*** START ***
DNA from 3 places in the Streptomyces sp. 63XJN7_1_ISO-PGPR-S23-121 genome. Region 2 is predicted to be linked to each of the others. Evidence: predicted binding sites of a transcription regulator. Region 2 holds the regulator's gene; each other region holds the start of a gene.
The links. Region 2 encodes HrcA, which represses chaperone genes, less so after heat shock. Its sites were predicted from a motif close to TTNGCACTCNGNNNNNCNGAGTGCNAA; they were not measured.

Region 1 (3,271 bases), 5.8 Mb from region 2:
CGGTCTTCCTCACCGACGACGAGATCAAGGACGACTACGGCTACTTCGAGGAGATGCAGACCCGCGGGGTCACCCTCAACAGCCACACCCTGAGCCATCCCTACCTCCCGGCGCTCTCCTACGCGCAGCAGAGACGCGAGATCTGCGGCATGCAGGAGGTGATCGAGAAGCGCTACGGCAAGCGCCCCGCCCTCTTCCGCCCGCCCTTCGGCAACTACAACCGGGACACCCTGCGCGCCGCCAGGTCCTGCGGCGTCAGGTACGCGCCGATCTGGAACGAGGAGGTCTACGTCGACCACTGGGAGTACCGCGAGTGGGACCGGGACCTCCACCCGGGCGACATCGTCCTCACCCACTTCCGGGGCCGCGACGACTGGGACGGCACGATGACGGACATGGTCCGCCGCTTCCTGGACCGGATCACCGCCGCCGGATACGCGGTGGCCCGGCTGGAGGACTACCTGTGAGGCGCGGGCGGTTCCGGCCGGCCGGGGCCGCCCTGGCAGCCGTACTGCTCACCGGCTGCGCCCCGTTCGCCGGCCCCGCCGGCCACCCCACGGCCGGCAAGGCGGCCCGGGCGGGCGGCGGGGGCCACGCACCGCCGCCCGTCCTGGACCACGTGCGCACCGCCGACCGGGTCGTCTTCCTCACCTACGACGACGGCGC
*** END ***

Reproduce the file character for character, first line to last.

DNA from 3 places in the Streptomyces sp. 63XJN7_1_ISO-PGPR-S23-121 genome. Region 2 is predicted to be linked to each of the others. Evidence: predicted binding sites of a transcription regulator. Region 2 holds the regulator's gene; each other region holds the start of a gene.
The links. Region 2 encodes HrcA, which represses chaperone genes, less so after heat shock. Its sites were predicted from a motif close to TTNGCACTCNGNNNNNCNGAGTGCNAA; they were not measured.

Region 1 (3,271 bases), 5.8 Mb from region 2:
CGGTCTTCCTCACCGACGACGAGATCAAGGACGACTACGGCTACTTCGAGGAGATGCAGACCCGCGGGGTCACCCTCAACAGCCACACCCTGAGCCATCCCTACCTCCCGGCGCTCTCCTACGCGCAGCAGAGACGCGAGATCTGCGGCATGCAGGAGGTGATCGAGAAGCGCTACGGCAAGCGCCCCGCCCTCTTCCGCCCGCCCTTCGGCAACTACAACCGGGACACCCTGCGCGCCGCCAGGTCCTGCGGCGTCAGGTACGCGCCGATCTGGAACGAGGAGGTCTACGTCGACCACTGGGAGTACCGCGAGTGGGACCGGGACCTCCACCCGGGCGACATCGTCCTCACCCACTTCCGGGGCCGCGACGACTGGGACGGCACGATGACGGACATGGTCCGCCGCTTCCTGGACCGGATCACCGCCGCCGGATACGCGGTGGCCCGGCTGGAGGACTACCTGTGAGGCGCGGGCGGTTCCGGCCGGCCGGGGCCGCCCTGGCAGCCGTACTGCTCACCGGCTGCGCCCCGTTCGCCGGCCCCGCCGGCCACCCCACGGCCGGCAAGGCGGCCCGGGCGGGCGGCGGGGGCCACGCACCGCCGCCCGTCCTGGACCACGTGCGCACCGCCGACCGGGTCGTCTTCCTCACCTACGACGACGGCGC